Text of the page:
Recipe: Roasted Brussels Sprouts and Radishes

Roasted Radishes and Brussels Sprouts. Copyright Steve Parker MD

Roasted Radishes and Brussels Sprouts.
Photo Copyright Steve Parker MD

A year ago I ran across online praise for roasted radishes. I’m not a big fan of radishes, perhaps because they weren’t part of Parker family cuisine when I was growing up, but I finally gave them a try.

Beautiful, huh?

Beautiful, huh?

This won’t be as detailed as most of my recipes because I need to get into the hospital soon.

Raw Brussels Sprouts

Raw Brussels Sprouts

My basic ingredients were raw radishes and Brussels sprouts, diced onions, a bit of parsley (probably not needed), extra virgin olive oil, dried rosemary (i.e., not fresh), coarse salt, and pepper.

With the radishes, I cut off the little rootlet and green top, then cut them in half unless they were tiny radishes. Brussel sprouts take longer to cook, so I cut them in half, too. I put all the veggies  into a bowl, added just enough olive oil to coat them, sprinkled in some salt and pepper, then mixed with a spoon. Then I spread all that on a cooking sheet and popped it into an oven pre-heated to 425°F. (I covered my cooking sheet with aluminum foil to ease cleanup.)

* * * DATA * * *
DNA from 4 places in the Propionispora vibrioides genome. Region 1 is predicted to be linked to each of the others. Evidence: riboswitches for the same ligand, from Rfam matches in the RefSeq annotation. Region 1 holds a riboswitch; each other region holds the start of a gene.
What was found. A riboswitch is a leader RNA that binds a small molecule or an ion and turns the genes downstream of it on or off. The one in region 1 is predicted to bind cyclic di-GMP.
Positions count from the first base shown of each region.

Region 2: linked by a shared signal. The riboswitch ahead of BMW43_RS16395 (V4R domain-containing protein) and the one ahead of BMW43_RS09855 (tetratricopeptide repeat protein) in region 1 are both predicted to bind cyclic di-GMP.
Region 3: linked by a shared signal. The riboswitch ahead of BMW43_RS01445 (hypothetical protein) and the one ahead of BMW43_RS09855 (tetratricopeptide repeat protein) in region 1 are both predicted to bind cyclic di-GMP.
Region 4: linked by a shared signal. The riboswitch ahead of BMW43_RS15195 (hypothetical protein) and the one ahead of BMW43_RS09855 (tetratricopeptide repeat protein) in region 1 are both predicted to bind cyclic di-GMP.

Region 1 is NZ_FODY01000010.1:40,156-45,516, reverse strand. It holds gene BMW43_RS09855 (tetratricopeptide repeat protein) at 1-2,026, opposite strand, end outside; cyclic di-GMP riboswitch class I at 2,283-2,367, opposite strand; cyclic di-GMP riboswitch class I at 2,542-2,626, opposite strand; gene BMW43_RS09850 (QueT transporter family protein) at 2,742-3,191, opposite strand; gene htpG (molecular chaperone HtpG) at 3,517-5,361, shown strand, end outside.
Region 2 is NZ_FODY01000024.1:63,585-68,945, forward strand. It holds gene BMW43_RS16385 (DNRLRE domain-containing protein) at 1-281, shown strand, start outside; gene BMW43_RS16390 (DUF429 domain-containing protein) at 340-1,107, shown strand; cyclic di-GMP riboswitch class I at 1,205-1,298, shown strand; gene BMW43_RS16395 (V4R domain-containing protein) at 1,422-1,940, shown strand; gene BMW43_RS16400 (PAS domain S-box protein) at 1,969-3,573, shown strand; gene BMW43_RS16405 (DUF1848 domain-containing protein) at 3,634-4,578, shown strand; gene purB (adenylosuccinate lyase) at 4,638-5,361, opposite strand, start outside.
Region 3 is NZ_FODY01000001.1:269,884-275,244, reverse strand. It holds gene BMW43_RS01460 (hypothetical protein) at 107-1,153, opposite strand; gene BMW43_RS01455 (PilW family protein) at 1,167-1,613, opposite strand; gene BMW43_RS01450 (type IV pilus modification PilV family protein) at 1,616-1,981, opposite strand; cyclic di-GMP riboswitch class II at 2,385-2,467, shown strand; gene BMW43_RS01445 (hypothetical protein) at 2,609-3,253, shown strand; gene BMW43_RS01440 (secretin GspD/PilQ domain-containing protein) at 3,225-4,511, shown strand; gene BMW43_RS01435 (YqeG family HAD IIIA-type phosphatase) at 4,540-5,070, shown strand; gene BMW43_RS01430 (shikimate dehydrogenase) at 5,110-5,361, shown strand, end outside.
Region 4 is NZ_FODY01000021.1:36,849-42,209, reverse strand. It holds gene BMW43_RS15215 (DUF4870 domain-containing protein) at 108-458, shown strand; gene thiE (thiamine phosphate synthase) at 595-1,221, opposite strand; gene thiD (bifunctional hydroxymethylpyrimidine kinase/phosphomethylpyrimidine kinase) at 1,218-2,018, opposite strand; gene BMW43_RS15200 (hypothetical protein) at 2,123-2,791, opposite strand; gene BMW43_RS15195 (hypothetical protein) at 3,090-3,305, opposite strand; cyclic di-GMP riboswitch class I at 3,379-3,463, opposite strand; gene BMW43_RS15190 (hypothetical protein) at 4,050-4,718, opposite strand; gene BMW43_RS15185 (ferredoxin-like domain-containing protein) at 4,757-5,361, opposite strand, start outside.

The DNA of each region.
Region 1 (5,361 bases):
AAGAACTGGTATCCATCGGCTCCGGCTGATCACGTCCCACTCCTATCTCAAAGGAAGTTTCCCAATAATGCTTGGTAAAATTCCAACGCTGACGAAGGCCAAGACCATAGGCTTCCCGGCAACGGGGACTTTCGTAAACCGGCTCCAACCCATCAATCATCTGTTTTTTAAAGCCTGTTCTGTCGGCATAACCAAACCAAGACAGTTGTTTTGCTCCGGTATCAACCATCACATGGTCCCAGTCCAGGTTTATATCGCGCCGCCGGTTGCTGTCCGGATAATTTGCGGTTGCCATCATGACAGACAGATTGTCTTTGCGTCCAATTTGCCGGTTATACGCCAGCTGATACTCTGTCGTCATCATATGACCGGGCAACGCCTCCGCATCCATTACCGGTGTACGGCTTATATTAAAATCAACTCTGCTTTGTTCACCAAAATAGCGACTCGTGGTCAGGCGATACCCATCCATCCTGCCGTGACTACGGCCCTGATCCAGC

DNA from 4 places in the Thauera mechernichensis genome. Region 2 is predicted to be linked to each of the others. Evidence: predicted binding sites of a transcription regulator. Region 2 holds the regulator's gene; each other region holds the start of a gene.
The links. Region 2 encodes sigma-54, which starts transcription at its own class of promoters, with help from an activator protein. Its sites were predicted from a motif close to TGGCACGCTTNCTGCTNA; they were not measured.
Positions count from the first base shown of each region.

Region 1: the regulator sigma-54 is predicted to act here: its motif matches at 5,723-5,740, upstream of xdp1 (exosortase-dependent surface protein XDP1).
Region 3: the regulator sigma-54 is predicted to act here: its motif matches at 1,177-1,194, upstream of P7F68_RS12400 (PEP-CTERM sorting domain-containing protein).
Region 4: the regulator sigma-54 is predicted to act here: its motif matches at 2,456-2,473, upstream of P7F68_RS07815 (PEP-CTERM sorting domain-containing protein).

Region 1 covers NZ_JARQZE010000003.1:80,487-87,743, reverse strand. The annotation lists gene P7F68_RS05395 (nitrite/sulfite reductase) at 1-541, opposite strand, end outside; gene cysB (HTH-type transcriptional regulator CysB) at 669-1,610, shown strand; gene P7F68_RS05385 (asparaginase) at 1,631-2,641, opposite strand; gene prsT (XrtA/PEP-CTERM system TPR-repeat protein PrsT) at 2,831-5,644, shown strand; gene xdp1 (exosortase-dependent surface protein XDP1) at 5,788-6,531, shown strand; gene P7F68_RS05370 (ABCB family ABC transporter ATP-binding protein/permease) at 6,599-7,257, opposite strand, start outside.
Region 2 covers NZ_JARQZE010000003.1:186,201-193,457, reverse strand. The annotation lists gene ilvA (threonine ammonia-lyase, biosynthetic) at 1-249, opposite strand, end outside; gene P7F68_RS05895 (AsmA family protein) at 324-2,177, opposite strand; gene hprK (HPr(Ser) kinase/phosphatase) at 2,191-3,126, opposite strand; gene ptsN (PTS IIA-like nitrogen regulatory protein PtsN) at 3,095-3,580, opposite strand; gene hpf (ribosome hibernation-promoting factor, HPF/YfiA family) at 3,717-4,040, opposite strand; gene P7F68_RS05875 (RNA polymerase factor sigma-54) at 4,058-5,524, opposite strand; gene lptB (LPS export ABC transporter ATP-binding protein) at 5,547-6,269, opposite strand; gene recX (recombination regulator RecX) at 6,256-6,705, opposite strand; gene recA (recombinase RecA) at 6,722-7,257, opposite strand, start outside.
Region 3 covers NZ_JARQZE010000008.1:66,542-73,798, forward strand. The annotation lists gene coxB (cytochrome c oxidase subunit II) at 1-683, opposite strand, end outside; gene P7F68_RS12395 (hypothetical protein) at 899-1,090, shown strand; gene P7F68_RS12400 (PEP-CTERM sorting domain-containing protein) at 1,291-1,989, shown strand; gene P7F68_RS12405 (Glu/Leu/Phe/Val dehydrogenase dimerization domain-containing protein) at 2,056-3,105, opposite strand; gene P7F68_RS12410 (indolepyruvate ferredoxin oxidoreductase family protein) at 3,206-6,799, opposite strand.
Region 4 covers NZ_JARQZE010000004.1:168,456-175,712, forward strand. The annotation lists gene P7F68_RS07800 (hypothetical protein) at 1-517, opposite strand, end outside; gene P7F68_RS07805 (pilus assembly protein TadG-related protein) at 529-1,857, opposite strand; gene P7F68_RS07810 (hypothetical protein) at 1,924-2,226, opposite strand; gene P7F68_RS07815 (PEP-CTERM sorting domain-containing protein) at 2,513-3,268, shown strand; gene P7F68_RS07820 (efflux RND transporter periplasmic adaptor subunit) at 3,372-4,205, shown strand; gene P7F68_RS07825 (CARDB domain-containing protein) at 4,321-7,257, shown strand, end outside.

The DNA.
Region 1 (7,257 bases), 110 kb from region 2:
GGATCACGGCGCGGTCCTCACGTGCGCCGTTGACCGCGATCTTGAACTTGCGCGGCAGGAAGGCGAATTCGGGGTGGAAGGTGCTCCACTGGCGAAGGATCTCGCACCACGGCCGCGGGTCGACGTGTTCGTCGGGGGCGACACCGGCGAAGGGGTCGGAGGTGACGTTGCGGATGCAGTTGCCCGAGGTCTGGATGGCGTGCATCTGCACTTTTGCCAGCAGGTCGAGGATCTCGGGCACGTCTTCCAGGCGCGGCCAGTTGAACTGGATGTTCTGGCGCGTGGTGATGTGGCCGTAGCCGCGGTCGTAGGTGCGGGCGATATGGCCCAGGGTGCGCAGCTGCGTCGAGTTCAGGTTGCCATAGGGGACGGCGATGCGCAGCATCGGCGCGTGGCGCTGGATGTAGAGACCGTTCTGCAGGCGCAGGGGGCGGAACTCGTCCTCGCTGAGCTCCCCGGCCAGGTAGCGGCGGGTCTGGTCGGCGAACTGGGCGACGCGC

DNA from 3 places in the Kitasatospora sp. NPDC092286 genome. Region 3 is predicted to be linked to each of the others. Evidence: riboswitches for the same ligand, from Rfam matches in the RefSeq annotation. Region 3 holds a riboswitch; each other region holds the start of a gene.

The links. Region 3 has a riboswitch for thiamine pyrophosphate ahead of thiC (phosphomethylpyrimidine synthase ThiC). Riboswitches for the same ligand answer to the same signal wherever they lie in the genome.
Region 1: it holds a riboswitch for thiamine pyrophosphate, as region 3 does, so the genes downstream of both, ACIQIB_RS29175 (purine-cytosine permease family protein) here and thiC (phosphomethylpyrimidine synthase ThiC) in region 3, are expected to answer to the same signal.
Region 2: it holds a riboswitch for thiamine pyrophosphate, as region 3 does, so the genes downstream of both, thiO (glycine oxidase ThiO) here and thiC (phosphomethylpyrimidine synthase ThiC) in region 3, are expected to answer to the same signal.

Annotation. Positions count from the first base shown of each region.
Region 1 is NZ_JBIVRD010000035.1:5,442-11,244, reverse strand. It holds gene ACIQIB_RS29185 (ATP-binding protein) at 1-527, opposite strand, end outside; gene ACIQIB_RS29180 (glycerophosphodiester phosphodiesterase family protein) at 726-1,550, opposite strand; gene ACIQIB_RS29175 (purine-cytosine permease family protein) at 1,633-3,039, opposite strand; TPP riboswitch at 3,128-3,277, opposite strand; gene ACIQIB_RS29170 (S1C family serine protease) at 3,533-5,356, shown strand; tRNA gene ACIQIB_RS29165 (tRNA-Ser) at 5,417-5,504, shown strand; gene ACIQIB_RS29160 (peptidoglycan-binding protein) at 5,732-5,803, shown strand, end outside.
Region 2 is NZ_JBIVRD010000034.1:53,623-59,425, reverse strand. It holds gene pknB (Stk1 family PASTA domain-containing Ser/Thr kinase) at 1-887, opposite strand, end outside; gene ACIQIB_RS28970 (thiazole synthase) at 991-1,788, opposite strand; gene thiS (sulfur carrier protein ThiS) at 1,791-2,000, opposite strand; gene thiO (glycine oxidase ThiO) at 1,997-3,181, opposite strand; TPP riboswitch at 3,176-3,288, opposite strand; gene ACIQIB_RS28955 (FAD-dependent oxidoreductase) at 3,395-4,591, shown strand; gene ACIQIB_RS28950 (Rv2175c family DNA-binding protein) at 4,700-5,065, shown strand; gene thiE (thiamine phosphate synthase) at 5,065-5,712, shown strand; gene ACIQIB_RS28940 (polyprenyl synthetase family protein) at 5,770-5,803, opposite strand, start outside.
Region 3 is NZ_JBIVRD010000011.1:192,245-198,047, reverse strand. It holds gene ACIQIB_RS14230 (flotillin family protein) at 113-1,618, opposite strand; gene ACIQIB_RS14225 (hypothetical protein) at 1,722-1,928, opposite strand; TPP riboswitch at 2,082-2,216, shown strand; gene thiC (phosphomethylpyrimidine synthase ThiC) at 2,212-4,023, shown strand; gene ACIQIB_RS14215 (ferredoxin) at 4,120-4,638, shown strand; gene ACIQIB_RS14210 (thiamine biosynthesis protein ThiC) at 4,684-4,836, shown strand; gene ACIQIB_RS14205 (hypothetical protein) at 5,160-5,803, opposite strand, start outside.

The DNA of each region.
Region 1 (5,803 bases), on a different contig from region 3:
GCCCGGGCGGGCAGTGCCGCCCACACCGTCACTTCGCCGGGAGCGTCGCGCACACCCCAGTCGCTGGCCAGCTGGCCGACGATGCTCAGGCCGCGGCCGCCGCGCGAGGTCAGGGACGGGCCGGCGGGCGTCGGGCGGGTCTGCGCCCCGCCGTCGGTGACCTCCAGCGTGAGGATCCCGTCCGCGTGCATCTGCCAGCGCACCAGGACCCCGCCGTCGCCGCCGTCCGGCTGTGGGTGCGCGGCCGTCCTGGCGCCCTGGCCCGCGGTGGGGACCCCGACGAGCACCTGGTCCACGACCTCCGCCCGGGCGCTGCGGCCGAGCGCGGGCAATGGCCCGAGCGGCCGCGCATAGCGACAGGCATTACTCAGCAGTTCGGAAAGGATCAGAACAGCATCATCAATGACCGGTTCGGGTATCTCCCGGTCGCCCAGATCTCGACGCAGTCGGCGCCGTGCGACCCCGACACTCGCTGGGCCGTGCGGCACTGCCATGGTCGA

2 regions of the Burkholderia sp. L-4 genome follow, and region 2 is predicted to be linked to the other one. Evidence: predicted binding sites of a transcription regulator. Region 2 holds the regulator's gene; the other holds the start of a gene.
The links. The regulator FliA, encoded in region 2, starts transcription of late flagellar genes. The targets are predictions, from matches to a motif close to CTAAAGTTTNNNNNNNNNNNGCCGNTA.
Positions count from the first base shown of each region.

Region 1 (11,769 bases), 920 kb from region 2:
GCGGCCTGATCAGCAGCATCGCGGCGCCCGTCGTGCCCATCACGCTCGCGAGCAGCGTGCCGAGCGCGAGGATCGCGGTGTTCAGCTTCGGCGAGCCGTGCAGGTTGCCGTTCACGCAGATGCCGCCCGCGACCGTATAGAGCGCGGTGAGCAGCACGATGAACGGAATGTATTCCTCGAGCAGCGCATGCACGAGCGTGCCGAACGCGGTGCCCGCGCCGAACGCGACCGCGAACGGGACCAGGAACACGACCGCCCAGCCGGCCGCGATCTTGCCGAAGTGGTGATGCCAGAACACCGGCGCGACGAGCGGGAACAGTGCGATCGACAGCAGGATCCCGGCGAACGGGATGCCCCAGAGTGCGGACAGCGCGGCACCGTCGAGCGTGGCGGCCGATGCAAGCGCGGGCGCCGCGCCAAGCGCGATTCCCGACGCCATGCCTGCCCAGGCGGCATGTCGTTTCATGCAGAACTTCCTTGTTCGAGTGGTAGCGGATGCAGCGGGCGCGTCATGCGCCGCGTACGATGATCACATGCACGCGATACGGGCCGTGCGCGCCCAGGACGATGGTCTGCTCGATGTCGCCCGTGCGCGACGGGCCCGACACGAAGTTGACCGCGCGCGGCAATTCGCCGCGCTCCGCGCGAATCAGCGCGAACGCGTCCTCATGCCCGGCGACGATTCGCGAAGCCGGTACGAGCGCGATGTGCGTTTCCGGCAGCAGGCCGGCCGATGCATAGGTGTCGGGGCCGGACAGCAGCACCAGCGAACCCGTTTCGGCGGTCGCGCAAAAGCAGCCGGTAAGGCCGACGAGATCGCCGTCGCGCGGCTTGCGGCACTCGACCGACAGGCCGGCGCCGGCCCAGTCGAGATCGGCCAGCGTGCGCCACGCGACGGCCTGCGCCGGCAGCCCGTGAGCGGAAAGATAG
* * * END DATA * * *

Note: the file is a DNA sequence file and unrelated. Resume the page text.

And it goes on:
All ingredients mixed in a bowl

All ingredients mixed in a bowl

I cooked in the oven for 17 minutes (15-20), using a turner to flip the veggies once or twice while cooking.

Ready for roasting

Ready for roasting

They were a little bland, so I topped off with Weber Roasted Garlic and Herb Seasoning. I enjoyed them and will do it again. Next time I may try coating with melted butter rather than olive oil. I felt very virtuous for eating my vegetables.

Steve Parker, M.D. 

PS: I ate half of this in one sitting. I refrigerated the rest and ate it about six hours later, after warming in the microwave. It was much more flavorful. If you’re one of those people who never eats leftovers…

…reconsider.

New Blood Glucose Monitors Should Be More Accurate in Near Future